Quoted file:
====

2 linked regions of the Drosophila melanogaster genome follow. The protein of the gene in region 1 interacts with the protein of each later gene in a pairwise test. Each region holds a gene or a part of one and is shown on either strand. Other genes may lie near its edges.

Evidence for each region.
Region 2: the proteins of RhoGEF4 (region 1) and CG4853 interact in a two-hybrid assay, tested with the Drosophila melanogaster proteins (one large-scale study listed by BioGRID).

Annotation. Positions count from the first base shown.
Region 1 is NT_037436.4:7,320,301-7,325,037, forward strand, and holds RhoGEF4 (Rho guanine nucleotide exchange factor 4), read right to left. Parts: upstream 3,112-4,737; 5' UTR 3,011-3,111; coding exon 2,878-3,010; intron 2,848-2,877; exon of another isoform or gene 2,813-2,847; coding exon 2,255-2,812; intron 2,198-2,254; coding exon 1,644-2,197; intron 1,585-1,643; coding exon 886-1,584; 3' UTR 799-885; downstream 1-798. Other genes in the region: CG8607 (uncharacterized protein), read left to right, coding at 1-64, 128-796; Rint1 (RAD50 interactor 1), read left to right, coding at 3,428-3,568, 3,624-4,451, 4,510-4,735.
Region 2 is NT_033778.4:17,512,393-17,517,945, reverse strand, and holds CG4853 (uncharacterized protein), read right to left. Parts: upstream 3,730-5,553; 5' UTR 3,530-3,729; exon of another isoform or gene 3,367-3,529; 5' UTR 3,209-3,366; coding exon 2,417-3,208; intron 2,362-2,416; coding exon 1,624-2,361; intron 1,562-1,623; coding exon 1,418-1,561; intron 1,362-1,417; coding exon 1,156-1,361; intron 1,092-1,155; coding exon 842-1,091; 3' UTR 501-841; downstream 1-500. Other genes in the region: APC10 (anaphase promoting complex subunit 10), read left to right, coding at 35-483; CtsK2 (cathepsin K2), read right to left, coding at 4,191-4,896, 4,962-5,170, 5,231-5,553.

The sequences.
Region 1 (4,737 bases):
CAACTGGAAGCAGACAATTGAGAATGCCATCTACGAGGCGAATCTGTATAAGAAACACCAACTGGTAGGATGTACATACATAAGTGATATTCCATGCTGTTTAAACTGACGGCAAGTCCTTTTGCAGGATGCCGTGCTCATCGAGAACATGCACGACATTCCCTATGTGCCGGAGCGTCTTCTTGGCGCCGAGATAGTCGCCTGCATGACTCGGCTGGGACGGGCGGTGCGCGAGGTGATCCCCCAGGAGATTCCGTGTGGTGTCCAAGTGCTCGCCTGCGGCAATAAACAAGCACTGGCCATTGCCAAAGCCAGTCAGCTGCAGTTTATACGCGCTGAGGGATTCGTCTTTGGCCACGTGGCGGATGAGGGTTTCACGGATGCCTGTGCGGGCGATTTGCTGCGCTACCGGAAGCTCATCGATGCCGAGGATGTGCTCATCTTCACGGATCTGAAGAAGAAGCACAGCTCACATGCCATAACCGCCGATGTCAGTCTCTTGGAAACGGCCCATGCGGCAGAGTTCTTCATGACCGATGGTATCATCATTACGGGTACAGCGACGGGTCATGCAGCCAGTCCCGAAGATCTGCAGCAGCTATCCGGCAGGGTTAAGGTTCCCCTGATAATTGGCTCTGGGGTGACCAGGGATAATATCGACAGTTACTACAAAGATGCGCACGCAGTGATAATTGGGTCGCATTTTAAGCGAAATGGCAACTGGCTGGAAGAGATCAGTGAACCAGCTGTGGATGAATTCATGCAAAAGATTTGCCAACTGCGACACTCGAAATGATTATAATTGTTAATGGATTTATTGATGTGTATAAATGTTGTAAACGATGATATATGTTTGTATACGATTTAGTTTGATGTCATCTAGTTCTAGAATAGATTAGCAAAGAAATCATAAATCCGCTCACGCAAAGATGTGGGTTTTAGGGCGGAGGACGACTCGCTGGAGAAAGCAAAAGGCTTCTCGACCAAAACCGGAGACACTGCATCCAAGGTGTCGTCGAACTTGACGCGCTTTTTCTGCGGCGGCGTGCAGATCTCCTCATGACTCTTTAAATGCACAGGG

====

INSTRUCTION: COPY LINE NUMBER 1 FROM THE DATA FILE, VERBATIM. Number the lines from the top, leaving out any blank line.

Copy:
2 linked regions of the Drosophila melanogaster genome follow. The protein of the gene in region 1 interacts with the protein of each later gene in a pairwise test. Each region holds a gene or a part of one and is shown on either strand. Other genes may lie near its edges.